I look at it this way. There are only two paths you can take at work. You can be “job-focused” or “customer-focused.” Those who are “job focused” think about “getting their work done,” which often means the customer is an interruption to their daily routine. Those that are “customer-focused” think about how they can give better and better service — because they know the customer is the only reason they have a business.

Which one are you? There are some signs. A “job-focused” individual may sigh whenever he speaks to a customer, or his shoulders might hug his neck every time the phone rings. A “job-focused” person switches on the voice mail even when she’s in, enjoys saying “no” more and more often, and sees customers and coworkers as out to get her.

A few months ago I ordered a ham and cheese sandwich at a restaurant. When the waitress brought it to me, I noticed a long black hair was sticking out of the bun and swirling onto my plate. I immediately showed it to the waitress, but I couldn’t believe her response. She said, “What do you expect me to do about it? It’s not my hair. I’m a redhead.”

Incredible? Yes! True? Absolutely! She didn’t have the foggiest notion as to what was meant by customer service. She was focused on her job, delivering the goods, instead of being focused on the customer.

To stay “customer-focused,” try these ideas. Remind yourself that if you don’t take care of your customer, somebody else will. And remind yourself that you’re not doing the customer a favor by serving him; he is doing you a favor by doing business with you.

Be proactive. Put a sticker on your phone that says, “The boss is calling.” That will remind you how important your customers are.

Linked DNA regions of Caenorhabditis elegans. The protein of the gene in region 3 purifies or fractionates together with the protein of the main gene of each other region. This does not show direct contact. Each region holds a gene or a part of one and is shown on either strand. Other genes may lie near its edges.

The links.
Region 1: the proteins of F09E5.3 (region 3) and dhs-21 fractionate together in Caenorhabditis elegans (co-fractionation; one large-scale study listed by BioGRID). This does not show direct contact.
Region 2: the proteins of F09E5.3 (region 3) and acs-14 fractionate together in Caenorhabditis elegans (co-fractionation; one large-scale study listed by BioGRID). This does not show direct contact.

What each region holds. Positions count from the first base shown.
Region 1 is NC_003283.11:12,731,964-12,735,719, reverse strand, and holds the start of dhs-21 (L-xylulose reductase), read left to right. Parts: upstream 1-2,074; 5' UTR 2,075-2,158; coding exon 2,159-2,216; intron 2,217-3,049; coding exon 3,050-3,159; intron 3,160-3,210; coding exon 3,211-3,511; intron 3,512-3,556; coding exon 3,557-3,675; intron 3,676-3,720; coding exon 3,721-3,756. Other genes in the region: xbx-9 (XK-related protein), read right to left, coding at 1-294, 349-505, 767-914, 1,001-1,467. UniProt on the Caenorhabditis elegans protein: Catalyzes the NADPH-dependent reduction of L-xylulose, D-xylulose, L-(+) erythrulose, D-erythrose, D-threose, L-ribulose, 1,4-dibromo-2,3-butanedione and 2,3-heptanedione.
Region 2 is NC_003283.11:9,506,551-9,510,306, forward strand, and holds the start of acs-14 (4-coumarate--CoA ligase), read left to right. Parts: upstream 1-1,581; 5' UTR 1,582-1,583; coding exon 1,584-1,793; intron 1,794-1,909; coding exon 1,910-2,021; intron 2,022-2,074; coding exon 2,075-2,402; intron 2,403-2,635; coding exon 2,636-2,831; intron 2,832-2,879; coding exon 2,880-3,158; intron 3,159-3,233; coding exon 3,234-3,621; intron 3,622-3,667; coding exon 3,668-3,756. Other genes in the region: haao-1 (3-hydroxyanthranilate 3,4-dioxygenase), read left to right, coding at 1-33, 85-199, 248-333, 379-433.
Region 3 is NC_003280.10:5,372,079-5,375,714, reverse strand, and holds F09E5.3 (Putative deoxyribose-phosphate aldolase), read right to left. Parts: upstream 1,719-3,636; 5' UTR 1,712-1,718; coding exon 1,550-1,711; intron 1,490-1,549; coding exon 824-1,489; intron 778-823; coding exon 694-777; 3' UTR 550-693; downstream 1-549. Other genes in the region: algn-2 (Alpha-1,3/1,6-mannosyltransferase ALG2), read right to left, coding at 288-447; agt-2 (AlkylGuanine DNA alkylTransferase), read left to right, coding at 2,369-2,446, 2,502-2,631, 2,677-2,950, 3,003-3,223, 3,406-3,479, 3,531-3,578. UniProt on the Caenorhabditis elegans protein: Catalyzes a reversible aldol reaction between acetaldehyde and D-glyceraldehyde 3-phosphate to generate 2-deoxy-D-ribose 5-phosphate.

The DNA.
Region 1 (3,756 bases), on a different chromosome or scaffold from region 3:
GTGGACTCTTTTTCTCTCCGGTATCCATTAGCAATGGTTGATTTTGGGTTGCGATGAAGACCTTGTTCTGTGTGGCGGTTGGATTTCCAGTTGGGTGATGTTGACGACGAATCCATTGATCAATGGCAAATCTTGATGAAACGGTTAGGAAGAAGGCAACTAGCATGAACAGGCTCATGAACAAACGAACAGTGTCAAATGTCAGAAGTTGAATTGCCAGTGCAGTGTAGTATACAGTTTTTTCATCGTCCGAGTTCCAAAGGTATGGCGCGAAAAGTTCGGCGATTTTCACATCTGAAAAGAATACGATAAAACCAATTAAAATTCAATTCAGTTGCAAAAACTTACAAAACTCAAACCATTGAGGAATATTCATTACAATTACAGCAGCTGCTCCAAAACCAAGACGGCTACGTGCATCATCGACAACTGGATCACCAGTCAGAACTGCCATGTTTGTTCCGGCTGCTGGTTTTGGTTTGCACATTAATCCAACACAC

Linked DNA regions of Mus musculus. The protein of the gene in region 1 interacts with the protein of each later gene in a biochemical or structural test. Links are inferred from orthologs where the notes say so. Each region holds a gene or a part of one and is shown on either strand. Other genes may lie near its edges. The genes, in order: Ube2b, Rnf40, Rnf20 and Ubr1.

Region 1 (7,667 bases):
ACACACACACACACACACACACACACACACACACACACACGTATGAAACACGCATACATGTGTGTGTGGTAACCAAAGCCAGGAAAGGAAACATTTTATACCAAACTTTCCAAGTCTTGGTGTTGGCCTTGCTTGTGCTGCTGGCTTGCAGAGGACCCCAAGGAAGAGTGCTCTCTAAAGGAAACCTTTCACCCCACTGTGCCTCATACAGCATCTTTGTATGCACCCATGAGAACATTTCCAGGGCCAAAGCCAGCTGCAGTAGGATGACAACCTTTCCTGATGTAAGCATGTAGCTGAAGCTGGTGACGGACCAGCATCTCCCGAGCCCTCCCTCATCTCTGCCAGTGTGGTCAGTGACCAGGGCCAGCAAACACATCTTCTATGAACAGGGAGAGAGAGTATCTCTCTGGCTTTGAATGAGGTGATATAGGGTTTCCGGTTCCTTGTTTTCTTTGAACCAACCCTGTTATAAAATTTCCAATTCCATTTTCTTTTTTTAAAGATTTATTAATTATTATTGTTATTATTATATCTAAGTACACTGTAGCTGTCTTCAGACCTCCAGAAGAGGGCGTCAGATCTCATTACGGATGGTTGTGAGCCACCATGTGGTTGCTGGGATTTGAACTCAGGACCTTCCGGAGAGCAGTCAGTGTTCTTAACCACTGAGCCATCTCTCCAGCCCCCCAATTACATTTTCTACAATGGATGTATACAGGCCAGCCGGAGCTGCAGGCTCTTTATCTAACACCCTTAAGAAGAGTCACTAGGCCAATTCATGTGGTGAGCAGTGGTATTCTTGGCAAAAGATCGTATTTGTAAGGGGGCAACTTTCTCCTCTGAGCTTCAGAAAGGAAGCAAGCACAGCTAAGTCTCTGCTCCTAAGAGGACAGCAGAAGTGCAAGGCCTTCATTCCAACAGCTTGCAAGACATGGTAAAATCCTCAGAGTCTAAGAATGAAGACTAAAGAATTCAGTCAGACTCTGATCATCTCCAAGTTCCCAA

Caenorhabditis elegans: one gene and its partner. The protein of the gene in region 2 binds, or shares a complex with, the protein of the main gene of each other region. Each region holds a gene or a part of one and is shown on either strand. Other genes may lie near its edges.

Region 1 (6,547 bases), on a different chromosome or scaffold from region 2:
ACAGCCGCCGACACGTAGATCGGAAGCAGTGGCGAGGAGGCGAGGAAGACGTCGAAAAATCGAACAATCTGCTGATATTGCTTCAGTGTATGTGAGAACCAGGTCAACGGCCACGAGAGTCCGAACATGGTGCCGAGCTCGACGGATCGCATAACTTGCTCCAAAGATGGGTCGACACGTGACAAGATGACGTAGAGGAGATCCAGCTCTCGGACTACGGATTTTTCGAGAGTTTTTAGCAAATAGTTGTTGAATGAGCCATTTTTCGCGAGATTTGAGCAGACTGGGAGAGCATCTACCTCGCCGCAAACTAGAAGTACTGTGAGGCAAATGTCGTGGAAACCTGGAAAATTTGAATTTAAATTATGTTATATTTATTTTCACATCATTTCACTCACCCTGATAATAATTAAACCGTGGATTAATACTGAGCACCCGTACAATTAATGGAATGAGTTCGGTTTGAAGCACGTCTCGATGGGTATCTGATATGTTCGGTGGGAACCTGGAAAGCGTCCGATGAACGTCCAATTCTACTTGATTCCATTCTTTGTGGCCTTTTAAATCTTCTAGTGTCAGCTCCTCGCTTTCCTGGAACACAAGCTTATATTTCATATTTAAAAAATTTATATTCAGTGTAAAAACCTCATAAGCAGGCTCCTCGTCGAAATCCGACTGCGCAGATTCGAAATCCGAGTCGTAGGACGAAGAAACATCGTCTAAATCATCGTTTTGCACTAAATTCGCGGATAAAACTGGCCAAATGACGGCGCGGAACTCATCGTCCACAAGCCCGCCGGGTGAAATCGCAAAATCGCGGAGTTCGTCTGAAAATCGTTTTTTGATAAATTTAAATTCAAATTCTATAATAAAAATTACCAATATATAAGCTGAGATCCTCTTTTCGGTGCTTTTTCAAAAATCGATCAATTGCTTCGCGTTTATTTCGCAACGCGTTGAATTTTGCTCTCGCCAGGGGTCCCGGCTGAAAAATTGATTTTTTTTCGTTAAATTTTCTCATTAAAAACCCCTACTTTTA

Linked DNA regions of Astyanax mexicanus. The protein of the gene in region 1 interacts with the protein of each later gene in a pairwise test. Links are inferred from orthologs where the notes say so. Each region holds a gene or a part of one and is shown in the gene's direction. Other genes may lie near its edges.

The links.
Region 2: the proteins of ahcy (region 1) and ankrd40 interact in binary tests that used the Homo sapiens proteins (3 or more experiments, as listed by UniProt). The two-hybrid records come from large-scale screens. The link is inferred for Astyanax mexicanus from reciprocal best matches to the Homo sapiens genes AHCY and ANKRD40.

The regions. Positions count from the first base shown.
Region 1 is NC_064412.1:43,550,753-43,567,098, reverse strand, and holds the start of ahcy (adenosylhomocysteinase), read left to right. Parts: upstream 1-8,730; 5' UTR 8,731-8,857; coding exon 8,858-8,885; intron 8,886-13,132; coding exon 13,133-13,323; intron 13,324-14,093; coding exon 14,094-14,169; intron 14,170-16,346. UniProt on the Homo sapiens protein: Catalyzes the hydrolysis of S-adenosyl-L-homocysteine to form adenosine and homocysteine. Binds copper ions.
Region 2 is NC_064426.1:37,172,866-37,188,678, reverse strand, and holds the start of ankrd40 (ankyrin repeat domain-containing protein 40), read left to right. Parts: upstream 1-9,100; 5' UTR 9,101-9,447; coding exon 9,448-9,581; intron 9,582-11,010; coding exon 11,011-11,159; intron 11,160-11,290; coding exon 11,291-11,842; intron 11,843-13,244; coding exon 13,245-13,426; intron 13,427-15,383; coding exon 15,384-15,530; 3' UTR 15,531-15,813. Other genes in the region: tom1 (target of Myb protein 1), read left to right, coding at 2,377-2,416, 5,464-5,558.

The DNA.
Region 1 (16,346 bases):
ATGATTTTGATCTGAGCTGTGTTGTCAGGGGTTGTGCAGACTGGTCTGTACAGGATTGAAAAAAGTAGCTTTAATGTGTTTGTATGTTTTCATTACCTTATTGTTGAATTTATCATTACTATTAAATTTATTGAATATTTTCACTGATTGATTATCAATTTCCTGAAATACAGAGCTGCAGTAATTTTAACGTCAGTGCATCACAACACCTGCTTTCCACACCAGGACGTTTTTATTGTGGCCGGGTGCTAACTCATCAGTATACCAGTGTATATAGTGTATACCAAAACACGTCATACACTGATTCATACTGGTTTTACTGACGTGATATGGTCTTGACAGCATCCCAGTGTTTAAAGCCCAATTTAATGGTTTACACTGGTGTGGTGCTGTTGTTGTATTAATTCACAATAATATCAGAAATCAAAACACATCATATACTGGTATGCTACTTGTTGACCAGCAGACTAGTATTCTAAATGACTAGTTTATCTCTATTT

And take time to create a relationship with each customer. Don’t think that it takes too much time. Ninety-eight percent of customer interactions are ultimately faster and more efficient if you take the time to establish rapport first. And it takes a lot less time to prevent a problem with a customer-partner than it does to solve a problem with a customer-adversary. To maintain the magic…

=> 3. Keep Your Eye On Customer Service Wherever You Go.

Your customers compare the service they get from you with the service they get everywhere they go. So don’t make the mistake of thinking your competition is the bank next door — if you’re a bank, or the hospital across town — if you’re a hospital. Your competition is everywhere. Your competition is Nordstroms, Wal-mart, and Disney, as well as your local grocery store and pharmacy. To the customer, service is service. And the magic comes when your service is as good or better than the service your customers get anywhere they go.

When all is said and done, it’s the customer who signs your paycheck — not your boss or your company. All they do is handle the money.

Action:  You can only have one focus at a time. You can be “job focused” or “customer focused.” As a team, list all the characteristics and behaviors that would be associated with a person who is “job focused” and a person who is “customer focused.” Then decide which focus is most characteristic of you.